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Let $A,B$ be groups such that $\left | A \right | = 7$ $\left | B \right | = 5$ and let $a\in A$ and $b\in B$

Find the number of onto functions $f:A \mapsto B$ where $f(a) = b$

Using the inclusion - exclusion principle I found that all the surjective functions from $A$ to $B$ is $16,800$

My question is, should I treat somehow that $f(a) = b$ for $a\in A$ and $b\in B$?

Does it change the way I treat the question somehow? thanks.

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You've over-counted, since you've also counted those surjections $f : A \to B$ such that $f(a) \ne b$.

To count it properly, note that there are two possible cases. Either:

  • $f(x) \ne b$ for any $x \ne a$. In this case, $f$ is uniquely determined by its restriction to a surjection $A \setminus \{ a \} \to B \setminus \{ b \}$; or
  • $f(x) = b$ for some $x \ne a$. In this case, $f$ is uniquely determined by its restriction to a surjection $A \setminus \{ a \} \to B$.

So you need to count the number of surjections $A \setminus \{ a \} \to B \setminus \{ b \}$ and the number of surjections $A \setminus \{ a \} \to B$. The sum of these two values is what you seek.

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  • $\begingroup$ How could I instead subract all the surjections $f : A \to B$ such that $f(a) \ne b$ ? $\endgroup$ – vpam May 3 at 19:53
  • $\begingroup$ @vpam: You could also do that, but you'd need to consider whether the restriction of $f : A \to B$ to $A \setminus \{ a \}$ is surjective, which ultimately boils down to checking the two cases I mentioned in my answer. $\endgroup$ – Clive Newstead May 3 at 20:00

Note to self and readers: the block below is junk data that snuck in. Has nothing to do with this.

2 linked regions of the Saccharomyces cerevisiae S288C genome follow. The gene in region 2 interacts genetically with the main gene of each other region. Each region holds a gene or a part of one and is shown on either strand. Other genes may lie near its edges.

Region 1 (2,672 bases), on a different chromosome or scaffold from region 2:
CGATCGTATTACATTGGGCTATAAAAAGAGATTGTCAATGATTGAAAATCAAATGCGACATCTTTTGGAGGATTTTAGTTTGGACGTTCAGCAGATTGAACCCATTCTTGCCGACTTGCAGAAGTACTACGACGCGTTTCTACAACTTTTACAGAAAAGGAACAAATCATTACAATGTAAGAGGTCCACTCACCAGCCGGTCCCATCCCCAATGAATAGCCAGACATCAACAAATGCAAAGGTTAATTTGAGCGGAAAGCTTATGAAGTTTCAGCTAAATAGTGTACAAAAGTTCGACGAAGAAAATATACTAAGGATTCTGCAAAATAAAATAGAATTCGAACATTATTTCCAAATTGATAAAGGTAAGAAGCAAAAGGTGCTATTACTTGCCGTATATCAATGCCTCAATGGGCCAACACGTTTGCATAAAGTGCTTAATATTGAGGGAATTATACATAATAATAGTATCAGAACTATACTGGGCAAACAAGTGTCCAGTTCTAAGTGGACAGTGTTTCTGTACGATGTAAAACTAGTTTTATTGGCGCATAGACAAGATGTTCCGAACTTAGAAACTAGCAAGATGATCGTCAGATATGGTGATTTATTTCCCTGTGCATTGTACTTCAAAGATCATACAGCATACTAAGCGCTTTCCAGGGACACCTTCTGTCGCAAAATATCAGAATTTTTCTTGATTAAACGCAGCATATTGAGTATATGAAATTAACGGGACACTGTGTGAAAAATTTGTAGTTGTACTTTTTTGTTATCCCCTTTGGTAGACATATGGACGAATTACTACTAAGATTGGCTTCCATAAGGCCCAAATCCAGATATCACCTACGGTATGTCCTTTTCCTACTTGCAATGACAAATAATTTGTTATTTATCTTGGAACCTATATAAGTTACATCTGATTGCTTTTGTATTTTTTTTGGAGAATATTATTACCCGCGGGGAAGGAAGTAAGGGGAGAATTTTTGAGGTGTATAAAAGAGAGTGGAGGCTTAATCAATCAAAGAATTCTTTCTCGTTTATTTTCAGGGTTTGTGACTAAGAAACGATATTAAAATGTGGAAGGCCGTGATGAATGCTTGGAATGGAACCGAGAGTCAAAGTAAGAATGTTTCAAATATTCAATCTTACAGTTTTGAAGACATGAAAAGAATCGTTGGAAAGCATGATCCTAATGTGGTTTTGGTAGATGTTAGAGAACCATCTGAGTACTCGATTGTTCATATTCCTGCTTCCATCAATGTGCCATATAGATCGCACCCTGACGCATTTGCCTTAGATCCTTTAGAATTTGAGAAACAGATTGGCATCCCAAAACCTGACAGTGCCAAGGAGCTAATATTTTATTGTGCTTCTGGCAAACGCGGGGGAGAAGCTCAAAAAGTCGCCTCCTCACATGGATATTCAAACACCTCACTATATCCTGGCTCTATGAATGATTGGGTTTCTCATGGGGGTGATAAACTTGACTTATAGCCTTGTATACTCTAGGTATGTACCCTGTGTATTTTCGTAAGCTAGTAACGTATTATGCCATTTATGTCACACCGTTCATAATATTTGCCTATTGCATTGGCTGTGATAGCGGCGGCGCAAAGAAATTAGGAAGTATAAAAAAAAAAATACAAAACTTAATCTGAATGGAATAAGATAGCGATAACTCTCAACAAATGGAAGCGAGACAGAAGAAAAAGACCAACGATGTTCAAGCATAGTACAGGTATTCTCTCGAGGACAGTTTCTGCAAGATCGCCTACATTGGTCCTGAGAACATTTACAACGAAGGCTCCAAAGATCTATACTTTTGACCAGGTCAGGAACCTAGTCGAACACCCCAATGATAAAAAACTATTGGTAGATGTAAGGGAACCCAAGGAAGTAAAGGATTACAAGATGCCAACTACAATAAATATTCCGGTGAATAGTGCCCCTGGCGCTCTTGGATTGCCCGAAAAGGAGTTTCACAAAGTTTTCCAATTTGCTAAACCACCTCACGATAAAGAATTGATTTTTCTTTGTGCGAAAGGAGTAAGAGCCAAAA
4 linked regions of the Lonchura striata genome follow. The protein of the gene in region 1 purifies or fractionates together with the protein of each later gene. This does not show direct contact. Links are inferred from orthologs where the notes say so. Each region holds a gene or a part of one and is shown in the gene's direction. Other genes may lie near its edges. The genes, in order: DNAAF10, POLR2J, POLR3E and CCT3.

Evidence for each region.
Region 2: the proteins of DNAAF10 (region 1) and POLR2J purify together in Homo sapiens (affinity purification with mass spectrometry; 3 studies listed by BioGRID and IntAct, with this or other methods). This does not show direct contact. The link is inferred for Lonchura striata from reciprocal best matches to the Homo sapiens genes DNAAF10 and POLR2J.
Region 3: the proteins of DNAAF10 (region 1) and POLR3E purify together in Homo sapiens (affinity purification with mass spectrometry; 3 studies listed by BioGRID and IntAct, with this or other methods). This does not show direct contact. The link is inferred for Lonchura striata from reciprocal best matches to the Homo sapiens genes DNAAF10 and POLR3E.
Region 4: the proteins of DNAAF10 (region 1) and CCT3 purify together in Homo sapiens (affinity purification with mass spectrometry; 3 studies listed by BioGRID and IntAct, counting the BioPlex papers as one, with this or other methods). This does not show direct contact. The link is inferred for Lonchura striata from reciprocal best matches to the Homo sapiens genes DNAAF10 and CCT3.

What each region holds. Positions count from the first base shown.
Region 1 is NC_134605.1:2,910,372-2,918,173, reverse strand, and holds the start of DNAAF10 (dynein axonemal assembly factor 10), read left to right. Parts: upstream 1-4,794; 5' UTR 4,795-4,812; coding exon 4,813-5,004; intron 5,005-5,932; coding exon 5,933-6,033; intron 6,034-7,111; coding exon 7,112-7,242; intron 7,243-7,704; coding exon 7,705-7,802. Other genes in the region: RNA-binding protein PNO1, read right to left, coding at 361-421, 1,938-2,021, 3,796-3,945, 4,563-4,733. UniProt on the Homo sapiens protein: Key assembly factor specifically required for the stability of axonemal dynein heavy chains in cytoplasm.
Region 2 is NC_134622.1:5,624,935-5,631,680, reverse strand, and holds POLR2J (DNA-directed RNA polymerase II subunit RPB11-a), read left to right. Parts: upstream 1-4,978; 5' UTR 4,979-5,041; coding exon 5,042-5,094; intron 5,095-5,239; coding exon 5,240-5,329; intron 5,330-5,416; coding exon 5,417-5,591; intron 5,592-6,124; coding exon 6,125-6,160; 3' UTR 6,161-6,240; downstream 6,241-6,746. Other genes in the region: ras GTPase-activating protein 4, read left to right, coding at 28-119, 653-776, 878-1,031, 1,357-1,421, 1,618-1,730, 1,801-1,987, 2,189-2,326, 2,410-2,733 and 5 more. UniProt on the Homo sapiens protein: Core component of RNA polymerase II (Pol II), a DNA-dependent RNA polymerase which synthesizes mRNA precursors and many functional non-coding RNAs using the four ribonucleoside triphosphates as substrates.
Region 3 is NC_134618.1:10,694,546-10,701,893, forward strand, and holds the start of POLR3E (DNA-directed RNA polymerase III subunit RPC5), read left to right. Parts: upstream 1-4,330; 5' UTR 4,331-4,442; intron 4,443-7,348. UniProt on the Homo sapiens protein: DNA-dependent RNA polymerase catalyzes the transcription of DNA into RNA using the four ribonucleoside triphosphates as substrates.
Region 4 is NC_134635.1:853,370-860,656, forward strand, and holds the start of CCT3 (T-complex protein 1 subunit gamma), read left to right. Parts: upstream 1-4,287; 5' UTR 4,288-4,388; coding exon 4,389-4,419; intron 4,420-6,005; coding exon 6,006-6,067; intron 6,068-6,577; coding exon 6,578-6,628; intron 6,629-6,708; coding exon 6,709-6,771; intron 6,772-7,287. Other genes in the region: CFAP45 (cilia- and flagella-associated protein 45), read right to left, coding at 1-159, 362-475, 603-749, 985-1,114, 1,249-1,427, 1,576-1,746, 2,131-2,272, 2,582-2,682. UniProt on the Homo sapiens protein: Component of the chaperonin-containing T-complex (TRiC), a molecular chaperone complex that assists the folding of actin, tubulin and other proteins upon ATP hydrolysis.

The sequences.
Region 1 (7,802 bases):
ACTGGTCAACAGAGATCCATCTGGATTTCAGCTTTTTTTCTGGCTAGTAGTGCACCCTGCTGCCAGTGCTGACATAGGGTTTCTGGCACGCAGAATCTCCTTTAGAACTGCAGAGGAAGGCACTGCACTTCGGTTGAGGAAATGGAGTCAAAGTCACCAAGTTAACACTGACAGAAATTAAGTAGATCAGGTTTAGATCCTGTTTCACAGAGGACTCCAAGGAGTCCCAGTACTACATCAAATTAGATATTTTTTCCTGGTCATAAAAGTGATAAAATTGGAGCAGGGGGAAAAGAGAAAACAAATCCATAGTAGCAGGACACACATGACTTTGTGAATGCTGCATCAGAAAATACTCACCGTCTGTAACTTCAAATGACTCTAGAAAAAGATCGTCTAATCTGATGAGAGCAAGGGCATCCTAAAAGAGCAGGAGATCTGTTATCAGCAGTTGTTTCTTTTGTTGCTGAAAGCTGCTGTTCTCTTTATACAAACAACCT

• $\begingroup$ I am still not 100% sure why your method digs the right answer. Care elaborationg some more, or in a different way? $\endgroup$ – vpam May 3 at 20:19
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    $\begingroup$ @vpam: I'm partitioning the set of surjections $A \to B$ with $f(a)=b$ into two subsets. The first subset is those for which $a$ is the only element of $A$ that $f$ sends to $b$; the second subset is those for which there are other elements of $A$ that $f$ sends to $b$. The sizes of these subsets can then be computed by making the observations in my answer. $\endgroup$ – Clive Newstead May 3 at 20:24
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Hint: Of all the surjective functions from $A$ onto $B$, what fraction have $f(a)=b$?

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  • $\begingroup$ Im abit confused by that notion, is $a$ fixed? or arbitrary? Could you please elaborate furthermore? $\endgroup$ – vpam May 3 at 19:43
  • $\begingroup$ $a$ is some fixed member of $A$, and $b$ is some fixed member of $B$. It doesn't matter which. $\endgroup$ – Robert Israel May 3 at 19:48

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